Censorship or Content Restrictions for Members of the Press and Other Media, Including Online Media:  Independent media were active and expressed a wide variety of views without restriction.

The law penalizes the use of geographical names and toponyms in the country other than those included in the gazetteer the government presented at the 1987 Fifth UN Conference on the Standardization of Geographical Names.  According to the law, anyone who publishes, imports, distributes, or sells maps, books, or any other documents in print or digital form that contain geographical names and toponyms on the island other than those permitted, commits an offense punishable by up to three years in prison, a fine, or both.

Internet Freedom

The government did not restrict or disrupt access to the internet or censor online content, and there were no credible reports that the government monitored private online communications without appropriate legal authority.

The law criminalizes the use of computer systems to incite and promote racism, xenophobia, prejudice, racial discrimination, hate speech, and violence.  Such acts are punishable by up to five years’ imprisonment, a fine, or both.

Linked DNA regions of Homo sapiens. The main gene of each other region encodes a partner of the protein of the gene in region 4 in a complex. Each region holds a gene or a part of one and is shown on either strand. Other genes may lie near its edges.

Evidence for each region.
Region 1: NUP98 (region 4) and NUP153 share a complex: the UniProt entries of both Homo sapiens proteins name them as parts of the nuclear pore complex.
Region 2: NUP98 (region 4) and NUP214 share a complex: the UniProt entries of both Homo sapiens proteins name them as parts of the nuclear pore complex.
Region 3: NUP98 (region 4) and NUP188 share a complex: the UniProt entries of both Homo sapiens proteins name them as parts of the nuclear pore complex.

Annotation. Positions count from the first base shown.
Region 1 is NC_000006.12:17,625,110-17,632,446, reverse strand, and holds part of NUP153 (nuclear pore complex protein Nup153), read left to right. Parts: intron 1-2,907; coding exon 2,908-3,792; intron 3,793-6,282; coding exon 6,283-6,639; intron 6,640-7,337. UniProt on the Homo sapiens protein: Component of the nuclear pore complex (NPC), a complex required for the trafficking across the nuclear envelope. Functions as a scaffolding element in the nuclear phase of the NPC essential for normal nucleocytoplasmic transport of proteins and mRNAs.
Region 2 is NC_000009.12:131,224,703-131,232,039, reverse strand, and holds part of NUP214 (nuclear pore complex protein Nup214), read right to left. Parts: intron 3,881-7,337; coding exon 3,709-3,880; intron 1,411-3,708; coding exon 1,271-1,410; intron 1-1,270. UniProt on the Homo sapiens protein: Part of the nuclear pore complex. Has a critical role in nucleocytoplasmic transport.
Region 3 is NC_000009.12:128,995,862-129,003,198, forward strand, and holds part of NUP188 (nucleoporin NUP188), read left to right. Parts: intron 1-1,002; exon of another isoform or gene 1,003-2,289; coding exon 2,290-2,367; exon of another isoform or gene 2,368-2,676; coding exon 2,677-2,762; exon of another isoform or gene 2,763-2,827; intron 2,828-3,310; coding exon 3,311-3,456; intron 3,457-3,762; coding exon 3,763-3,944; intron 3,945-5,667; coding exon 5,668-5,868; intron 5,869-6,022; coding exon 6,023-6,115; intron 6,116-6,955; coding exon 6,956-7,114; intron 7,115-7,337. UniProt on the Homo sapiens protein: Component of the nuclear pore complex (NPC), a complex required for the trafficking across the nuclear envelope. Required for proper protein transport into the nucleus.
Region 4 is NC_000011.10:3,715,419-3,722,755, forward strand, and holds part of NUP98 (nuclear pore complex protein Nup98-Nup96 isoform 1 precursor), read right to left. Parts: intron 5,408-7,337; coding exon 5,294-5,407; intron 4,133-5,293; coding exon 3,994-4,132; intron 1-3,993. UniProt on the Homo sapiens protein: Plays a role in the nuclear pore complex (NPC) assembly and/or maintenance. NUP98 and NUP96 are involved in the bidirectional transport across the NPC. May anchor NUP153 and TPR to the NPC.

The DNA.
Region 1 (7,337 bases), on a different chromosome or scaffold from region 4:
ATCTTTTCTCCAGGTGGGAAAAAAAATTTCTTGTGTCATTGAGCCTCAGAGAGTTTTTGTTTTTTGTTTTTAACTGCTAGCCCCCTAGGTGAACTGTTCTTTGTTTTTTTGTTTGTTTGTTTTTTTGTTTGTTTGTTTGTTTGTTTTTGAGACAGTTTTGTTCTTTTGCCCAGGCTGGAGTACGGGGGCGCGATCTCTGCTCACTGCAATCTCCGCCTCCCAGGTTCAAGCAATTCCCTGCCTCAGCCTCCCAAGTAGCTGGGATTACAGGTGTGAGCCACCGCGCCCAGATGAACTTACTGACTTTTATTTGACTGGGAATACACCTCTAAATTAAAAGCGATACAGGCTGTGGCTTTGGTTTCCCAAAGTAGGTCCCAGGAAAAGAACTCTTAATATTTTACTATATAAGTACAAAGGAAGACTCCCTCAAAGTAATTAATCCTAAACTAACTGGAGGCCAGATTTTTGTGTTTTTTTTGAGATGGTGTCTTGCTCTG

Restrictions on Academic Freedom and Cultural Events

The law provides the government the right to deny entry to visitors who declare the intention to stay at a hotel in the area under Turkish Cypriot administration not originally owned by Turkish Cypriots.  Pursuant to this law, the government maintains a policy of preventing visiting foreign academics and artistic groups from attending conferences or performing in the area administered by Turkish Cypriots if they make such a declaration.  There were no reports of foreign academics being denied entry during the year.

b. Freedoms of Peaceful Assembly and Association

The constitution and law provide for the freedoms of peaceful assembly and association, and the government generally respected the freedom of assembly but limited freedom of association.

Freedom of Association